Soldiers returning from Iraq and Afghanistan with mild traumatic brain injury (TBI) have measurable abnormalities in the white matter of their brains, according to a study published online in December in the American Journal of Psychiatry.
"In the military population we studied, patients with TBI have more alterations, sometimes called 'potholes,' in the white matter of their brains than patients without a history of TBI," Ricardo Jorge, MD, University of Iowa professor of psychiatry and senior study author, said in a press release.
Jorge and colleagues used diffusion tensor imaging (DTI), a MRI technique that can detect subtle white matter changes associated with TBI, to examine white matter integrity in a group of veterans. A total of 93 Iraq and Afghanistan war veterans were included in the study, 72 of whom had mild TBI and 21 with no exposure to TBI during deployment. In addition to DTI, the veterans also underwent psychiatric and neuropsychological assessments.
Results showed that veterans with mild TBI had a significantly higher number of the so-called potholes than those without TBI. These are areas of decreased fractional anisotropy stemming from damage to axons, and represent a measure of lower white matter integrity, according to the authors. In veterans with probable TBI, the mean number of potholes was 98.8, compared with 16.8 potholes on average in unexposed veterans.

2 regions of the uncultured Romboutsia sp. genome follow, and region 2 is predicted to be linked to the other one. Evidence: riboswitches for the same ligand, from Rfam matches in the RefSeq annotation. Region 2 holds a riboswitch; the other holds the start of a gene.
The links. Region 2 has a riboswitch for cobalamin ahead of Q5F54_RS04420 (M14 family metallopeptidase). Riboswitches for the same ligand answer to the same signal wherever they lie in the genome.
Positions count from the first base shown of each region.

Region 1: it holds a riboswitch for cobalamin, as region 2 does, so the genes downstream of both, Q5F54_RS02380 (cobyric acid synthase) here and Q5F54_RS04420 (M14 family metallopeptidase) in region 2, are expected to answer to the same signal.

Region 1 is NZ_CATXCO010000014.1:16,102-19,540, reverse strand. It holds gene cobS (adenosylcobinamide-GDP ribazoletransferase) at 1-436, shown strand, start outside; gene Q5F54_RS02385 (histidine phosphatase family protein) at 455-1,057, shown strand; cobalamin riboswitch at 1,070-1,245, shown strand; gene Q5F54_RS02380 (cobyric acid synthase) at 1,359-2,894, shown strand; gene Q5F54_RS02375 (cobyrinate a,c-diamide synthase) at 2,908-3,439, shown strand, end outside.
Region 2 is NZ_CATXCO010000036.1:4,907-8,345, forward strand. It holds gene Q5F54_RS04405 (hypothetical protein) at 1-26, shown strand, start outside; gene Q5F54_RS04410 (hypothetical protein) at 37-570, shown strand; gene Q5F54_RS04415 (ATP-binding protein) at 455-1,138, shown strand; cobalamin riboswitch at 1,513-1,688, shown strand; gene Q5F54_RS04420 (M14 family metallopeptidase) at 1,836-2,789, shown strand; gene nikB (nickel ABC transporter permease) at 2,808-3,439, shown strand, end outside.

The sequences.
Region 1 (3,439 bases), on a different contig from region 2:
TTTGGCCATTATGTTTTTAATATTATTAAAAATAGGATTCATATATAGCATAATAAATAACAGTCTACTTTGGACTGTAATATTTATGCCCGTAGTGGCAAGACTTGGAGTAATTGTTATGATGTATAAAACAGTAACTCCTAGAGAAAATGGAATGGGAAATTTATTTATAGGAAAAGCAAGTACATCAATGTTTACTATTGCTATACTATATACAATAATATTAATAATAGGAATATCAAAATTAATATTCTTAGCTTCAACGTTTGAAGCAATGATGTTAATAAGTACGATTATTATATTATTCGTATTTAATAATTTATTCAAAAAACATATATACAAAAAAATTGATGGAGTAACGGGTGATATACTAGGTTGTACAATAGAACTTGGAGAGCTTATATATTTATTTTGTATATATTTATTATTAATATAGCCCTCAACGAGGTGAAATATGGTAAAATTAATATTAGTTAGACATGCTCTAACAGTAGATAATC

The authors also found that the number of potholes was correlated with the severity of TBI and performance on the executive functioning tasks. Differences in the number of abnormalities were not influenced by participant age, time since trauma, history of TBI unrelated to deployment or coexisting psychopathology.
Conventional voxel-based analysis did not reveal differences in DTI parameters between the mild TBI and no TBI groups, according to the authors.
Jorge and colleagues also compared the veterans to a group of civilians with TBI and found potholes were more frequent in the civilian group. The authors speculated that this was likely because the civilians included in the comparison had all been admitted to a hospital, indicating more severe injuries, and they were assessed more quickly following injury before natural repair processes could be completed.
The authors concluded that potholes “may constitute a biomarker of axonal injury that can be identified in mild TBI at both the acute and chronic stages of its clinical course…Future studies will need to replicate these findings in other groups of TBI patients with different etiologies and severity, delineate the longitudinal course of DTI abnormalities, and analyze the effect of repetitive mild TBI.”